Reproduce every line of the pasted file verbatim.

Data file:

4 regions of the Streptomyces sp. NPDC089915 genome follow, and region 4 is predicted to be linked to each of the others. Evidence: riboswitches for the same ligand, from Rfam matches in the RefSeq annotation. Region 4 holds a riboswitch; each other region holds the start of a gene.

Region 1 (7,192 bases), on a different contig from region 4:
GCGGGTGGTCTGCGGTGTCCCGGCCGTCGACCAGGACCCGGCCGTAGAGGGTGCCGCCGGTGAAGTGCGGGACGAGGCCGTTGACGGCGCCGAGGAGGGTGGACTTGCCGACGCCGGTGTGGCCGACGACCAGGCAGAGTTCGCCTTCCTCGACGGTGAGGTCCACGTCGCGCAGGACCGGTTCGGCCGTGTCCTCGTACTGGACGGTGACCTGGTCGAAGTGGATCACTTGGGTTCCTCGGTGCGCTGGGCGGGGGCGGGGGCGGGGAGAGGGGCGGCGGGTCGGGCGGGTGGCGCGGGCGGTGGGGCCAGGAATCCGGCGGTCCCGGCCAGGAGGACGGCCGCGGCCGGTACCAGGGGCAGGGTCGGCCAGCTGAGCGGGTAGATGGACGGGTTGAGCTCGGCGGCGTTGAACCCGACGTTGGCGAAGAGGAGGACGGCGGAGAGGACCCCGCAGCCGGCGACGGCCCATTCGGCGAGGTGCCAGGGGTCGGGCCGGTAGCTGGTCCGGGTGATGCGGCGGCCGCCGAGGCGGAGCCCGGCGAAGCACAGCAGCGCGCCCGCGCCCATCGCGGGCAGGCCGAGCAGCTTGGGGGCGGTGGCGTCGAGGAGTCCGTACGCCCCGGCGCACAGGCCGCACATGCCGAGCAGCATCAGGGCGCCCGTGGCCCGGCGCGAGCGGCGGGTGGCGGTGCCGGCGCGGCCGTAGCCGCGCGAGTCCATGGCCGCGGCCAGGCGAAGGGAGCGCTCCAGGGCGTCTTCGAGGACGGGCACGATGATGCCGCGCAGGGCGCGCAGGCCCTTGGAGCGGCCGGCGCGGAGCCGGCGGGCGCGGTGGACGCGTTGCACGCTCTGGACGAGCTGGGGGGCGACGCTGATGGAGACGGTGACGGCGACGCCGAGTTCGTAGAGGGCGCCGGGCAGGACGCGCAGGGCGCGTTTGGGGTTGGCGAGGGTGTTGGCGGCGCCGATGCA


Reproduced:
4 regions of the Streptomyces sp. NPDC089915 genome follow, and region 4 is predicted to be linked to each of the others. Evidence: riboswitches for the same ligand, from Rfam matches in the RefSeq annotation. Region 4 holds a riboswitch; each other region holds the start of a gene.

Region 1 (7,192 bases), on a different contig from region 4:
GCGGGTGGTCTGCGGTGTCCCGGCCGTCGACCAGGACCCGGCCGTAGAGGGTGCCGCCGGTGAAGTGCGGGACGAGGCCGTTGACGGCGCCGAGGAGGGTGGACTTGCCGACGCCGGTGTGGCCGACGACCAGGCAGAGTTCGCCTTCCTCGACGGTGAGGTCCACGTCGCGCAGGACCGGTTCGGCCGTGTCCTCGTACTGGACGGTGACCTGGTCGAAGTGGATCACTTGGGTTCCTCGGTGCGCTGGGCGGGGGCGGGGGCGGGGAGAGGGGCGGCGGGTCGGGCGGGTGGCGCGGGCGGTGGGGCCAGGAATCCGGCGGTCCCGGCCAGGAGGACGGCCGCGGCCGGTACCAGGGGCAGGGTCGGCCAGCTGAGCGGGTAGATGGACGGGTTGAGCTCGGCGGCGTTGAACCCGACGTTGGCGAAGAGGAGGACGGCGGAGAGGACCCCGCAGCCGGCGACGGCCCATTCGGCGAGGTGCCAGGGGTCGGGCCGGTAGCTGGTCCGGGTGATGCGGCGGCCGCCGAGGCGGAGCCCGGCGAAGCACAGCAGCGCGCCCGCGCCCATCGCGGGCAGGCCGAGCAGCTTGGGGGCGGTGGCGTCGAGGAGTCCGTACGCCCCGGCGCACAGGCCGCACATGCCGAGCAGCATCAGGGCGCCCGTGGCCCGGCGCGAGCGGCGGGTGGCGGTGCCGGCGCGGCCGTAGCCGCGCGAGTCCATGGCCGCGGCCAGGCGAAGGGAGCGCTCCAGGGCGTCTTCGAGGACGGGCACGATGATGCCGCGCAGGGCGCGCAGGCCCTTGGAGCGGCCGGCGCGGAGCCGGCGGGCGCGGTGGACGCGTTGCACGCTCTGGACGAGCTGGGGGGCGACGCTGATGGAGACGGTGACGGCGACGCCGAGTTCGTAGAGGGCGCCGGGCAGGACGCGCAGGGCGCGTTTGGGGTTGGCGAGGGTGTTGGCGGCGCCGATGCA